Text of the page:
For many, myself included, the rosary’s repetition is one of the most common and difficult things to work through. For some, of course, it’s neither a problem nor a hindrance. They love it and they seem predisposed to its meditative repetition. I am glad I am a part of the same Body of Christ as those people; I assume they make up for my lack of attention.
In this post I want to offer a very brief reflection on repetitive prayer.
In a certain way the Scriptures actually begin with a repetitive prayer. Genesis, and its story of the first days of creation, is full of repetition. Each day is marked by a verbal act of separation and the first three days are then mirrored and, in a sense, repeated in days four through six. Moreover, the words the author uses are themselves full of resonances with the number seven. In other words, both the form (the words) and the content (creation itself) are studies in repetition. More importantly, they are liturgical, and this in three ways. First, the act of creation is itself, in a way, a spoken prayer by God. He speaks creation into existence. Second, this spoken act is a cosmic Temple in which God “comes to rest” (or, in other words, comes home); God “comes to rest” within his Word. Third, the (human) words used to describe this act of creation are themselves artistically constructed in order to give it a sense of gravity and express the holy reality of the cosmos; more deeply, we might say that the human words participate within the spoken Word of God.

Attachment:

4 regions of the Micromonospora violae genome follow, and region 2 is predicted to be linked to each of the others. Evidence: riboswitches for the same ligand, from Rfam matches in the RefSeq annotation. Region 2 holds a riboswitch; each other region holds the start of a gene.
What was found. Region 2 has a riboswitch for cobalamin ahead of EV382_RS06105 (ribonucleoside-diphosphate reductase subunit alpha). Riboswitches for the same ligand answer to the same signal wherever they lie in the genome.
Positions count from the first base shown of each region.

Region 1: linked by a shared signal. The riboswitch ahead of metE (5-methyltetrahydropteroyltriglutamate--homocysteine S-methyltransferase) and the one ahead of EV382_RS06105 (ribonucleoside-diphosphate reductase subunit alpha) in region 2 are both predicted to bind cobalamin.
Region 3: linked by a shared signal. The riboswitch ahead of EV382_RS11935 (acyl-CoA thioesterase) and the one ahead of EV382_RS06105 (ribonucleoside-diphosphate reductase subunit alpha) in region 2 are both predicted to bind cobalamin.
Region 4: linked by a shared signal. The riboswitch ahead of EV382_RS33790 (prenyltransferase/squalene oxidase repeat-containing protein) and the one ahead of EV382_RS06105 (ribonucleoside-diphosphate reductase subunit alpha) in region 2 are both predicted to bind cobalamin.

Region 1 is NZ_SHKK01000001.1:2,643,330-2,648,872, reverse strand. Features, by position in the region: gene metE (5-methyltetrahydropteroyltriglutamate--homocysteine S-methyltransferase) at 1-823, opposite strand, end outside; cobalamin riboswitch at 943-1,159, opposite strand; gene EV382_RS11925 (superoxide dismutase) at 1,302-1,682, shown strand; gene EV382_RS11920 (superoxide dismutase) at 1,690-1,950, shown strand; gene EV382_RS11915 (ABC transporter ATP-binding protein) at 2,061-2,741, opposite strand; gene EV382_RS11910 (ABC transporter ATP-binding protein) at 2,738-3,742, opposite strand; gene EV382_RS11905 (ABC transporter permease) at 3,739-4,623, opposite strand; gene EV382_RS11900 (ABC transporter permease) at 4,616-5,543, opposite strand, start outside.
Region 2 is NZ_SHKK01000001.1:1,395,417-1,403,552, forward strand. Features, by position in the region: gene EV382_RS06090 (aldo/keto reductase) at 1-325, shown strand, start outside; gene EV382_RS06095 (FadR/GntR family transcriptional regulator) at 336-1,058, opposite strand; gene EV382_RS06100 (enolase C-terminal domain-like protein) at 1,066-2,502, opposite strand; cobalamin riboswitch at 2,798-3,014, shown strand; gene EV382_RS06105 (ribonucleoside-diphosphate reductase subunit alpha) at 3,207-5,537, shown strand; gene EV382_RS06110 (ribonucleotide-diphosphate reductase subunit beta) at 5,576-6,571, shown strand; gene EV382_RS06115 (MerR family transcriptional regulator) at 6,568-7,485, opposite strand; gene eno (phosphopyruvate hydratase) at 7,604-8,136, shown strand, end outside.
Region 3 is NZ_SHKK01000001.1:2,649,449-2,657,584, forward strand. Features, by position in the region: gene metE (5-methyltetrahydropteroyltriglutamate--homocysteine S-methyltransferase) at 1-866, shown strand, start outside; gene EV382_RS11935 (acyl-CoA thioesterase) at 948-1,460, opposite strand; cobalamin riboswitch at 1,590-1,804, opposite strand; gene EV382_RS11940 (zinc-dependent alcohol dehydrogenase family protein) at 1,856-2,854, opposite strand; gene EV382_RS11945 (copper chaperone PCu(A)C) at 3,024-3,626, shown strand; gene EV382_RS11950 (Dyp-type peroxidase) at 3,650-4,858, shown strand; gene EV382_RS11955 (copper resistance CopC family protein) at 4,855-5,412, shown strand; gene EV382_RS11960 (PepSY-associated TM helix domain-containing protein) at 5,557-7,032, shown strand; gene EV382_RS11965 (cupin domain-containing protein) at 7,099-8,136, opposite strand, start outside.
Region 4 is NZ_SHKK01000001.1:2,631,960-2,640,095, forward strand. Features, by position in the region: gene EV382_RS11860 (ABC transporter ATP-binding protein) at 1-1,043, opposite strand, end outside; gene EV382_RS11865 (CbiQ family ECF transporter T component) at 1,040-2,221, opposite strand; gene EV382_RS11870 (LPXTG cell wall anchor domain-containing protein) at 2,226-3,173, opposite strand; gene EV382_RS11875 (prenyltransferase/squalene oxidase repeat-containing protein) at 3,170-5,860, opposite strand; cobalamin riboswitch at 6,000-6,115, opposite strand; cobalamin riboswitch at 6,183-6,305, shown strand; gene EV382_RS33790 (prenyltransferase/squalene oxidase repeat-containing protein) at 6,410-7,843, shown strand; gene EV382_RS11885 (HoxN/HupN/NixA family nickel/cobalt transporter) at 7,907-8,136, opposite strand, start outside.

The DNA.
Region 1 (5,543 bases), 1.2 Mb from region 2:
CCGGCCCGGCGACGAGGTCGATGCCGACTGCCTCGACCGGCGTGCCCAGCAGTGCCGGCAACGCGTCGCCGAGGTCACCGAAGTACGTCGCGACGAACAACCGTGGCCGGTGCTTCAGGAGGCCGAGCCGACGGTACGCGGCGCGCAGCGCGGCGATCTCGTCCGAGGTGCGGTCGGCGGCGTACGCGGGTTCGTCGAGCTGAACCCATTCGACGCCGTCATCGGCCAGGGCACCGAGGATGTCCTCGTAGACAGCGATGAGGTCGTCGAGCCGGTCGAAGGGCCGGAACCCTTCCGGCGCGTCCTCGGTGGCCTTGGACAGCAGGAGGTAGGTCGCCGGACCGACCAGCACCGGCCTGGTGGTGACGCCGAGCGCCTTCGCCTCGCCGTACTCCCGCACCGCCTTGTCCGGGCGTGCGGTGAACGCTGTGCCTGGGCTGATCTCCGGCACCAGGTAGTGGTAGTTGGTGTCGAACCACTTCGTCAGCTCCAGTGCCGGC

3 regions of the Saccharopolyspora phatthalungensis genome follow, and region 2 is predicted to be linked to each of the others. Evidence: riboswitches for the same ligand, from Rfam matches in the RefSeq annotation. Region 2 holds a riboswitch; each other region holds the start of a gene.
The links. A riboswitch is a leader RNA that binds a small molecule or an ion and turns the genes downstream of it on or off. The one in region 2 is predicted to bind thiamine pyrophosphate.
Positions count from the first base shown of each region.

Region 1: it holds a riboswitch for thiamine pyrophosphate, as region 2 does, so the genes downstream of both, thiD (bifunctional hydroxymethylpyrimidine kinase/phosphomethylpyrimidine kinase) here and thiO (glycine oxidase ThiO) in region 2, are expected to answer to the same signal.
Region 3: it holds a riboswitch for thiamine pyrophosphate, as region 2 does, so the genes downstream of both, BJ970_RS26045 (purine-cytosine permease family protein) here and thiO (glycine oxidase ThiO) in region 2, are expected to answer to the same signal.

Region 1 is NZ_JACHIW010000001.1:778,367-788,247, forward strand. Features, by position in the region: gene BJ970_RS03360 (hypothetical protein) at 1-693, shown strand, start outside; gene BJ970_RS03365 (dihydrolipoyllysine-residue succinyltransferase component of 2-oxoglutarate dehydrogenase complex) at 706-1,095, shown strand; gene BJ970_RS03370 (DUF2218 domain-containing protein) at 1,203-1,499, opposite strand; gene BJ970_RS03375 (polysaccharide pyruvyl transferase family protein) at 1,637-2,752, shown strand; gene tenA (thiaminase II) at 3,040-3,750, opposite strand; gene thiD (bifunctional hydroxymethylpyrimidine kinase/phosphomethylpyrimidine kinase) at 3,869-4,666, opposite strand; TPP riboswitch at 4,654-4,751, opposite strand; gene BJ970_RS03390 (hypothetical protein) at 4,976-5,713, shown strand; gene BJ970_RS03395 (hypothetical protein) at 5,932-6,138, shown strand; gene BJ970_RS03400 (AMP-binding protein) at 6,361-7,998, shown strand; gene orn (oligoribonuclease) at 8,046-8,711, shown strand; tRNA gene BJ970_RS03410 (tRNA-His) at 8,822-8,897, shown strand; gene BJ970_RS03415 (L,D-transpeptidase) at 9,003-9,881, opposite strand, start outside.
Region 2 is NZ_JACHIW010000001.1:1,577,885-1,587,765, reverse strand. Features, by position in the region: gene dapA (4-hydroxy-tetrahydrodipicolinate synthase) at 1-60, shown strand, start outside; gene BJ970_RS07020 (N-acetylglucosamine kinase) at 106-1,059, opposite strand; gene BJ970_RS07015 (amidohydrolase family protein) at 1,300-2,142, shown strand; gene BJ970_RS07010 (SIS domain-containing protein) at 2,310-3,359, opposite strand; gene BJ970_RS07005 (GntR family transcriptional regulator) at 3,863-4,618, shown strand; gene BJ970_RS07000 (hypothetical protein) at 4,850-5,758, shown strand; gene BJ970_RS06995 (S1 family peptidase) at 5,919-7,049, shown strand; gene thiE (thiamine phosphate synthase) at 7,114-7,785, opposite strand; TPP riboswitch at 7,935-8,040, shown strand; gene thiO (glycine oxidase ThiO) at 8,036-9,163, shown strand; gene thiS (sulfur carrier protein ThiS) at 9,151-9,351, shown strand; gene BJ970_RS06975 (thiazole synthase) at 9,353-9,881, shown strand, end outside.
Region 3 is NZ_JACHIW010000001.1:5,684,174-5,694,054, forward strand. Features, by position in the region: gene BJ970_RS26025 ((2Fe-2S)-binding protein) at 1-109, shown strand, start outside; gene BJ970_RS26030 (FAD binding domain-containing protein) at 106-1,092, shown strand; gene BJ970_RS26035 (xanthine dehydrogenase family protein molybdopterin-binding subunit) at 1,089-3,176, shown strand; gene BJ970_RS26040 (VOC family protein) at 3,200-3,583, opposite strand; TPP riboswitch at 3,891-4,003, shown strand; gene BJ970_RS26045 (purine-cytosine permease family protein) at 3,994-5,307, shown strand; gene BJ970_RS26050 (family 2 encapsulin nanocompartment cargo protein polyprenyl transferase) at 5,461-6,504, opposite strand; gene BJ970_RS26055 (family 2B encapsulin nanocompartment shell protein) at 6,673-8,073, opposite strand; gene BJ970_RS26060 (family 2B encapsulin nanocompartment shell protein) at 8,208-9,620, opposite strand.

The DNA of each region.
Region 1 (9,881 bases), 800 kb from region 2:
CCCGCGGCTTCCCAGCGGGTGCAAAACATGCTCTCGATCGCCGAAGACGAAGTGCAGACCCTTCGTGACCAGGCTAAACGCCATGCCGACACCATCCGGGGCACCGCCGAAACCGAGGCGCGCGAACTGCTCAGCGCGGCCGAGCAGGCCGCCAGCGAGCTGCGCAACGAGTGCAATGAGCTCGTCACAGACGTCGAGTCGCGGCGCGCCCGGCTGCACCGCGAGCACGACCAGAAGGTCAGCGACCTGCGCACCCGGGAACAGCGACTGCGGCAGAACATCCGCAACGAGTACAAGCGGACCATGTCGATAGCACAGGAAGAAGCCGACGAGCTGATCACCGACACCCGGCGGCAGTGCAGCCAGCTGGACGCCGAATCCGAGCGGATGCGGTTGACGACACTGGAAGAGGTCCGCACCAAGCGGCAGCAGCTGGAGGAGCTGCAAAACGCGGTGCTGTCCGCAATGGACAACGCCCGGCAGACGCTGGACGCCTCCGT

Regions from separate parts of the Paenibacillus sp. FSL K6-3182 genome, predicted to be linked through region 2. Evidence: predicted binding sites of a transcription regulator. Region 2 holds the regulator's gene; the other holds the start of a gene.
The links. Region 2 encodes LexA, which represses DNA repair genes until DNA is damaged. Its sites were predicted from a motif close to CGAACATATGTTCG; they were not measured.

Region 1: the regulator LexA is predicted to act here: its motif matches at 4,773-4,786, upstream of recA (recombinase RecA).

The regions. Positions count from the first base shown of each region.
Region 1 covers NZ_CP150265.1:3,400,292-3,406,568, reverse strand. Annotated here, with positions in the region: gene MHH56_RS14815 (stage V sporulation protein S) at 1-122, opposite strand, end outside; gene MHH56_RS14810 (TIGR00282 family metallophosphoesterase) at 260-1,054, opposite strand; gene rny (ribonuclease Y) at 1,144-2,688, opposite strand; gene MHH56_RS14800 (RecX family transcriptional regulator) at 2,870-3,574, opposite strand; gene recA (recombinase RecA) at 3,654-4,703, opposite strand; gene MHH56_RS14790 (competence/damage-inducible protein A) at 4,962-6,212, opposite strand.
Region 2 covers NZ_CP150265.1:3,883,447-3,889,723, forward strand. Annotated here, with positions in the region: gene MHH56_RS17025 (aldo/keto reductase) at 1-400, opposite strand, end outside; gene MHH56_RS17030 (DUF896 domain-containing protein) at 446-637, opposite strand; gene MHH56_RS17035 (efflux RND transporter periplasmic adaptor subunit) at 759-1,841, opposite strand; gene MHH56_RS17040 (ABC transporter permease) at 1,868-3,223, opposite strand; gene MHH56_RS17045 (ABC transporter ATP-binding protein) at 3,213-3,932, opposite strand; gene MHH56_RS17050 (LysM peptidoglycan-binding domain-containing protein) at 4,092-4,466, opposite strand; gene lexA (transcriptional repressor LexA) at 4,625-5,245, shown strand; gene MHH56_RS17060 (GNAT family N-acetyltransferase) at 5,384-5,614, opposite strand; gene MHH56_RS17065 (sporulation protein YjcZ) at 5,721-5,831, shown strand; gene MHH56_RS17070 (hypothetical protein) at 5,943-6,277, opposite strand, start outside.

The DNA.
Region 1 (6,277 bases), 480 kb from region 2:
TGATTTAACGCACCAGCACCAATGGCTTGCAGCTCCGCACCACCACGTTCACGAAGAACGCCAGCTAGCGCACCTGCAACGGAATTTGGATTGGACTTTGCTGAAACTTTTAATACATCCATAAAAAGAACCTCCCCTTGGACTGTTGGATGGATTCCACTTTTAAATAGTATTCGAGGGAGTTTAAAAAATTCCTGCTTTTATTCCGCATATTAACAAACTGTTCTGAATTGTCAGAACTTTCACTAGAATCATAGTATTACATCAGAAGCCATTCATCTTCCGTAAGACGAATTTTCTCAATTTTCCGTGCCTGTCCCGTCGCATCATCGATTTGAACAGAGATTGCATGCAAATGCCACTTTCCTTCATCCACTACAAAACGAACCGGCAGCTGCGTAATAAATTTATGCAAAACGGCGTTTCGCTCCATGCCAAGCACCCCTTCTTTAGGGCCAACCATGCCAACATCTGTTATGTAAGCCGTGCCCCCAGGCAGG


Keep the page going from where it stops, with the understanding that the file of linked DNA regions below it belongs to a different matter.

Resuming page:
If we move forward a bit in the Scriptures there are many prayers the Israelites are commanded to repetitively pray. The most important of those is the Shema: “Here, O Israel, the Lord is our God, the Lord is One.” Traditionally, Jewish people prayed twice every day, in the morning and at night. Without going into too much detail, we can say that the Shema is an exodus prayer. God gave this prayer to the Israelites after He took them from Pharaoh and while they were on their pilgrimage in the desert. In this way, the prayer was to remind them both of where they were coming from and where they were headed. They were taken from a land of many gods and being taken from the Land of the One God. On the way, they needed to constantly bring this to mind.
Lastly, the prayer that Jesus gave his disciples, what we call the Lord’s prayer, is also a prayer that is supposed to be repeated. This prayer, like the Shema, contains many resonances with the exodus, including the “daily bread”, such that we should understand it to be a pilgrim prayer.
With these three, very brief reflections, we might weave them together and say this—repetitive prayer is “from the beginning”. Creation itself is a repetitive prayer. Therefore, whenever we engage in prayer this way we are not simply mirroring creation but participating in creation. We become co-creators with God. Second, this co-creation with God is a movement from the first creation to the new creation. Or, said another way, repetitive prayer is an act of exodus, of pilgrimage, both reminding us of our deliverance and our redemption.
So, let’s deepen our understanding of repetition. It is not simply mimicking or parroting, or mirroring. It is not, in other words, merely repetitive. It is, rather, participation and enactment. We are building a place within ourselves of a Temple wherein God can come home “to rest”.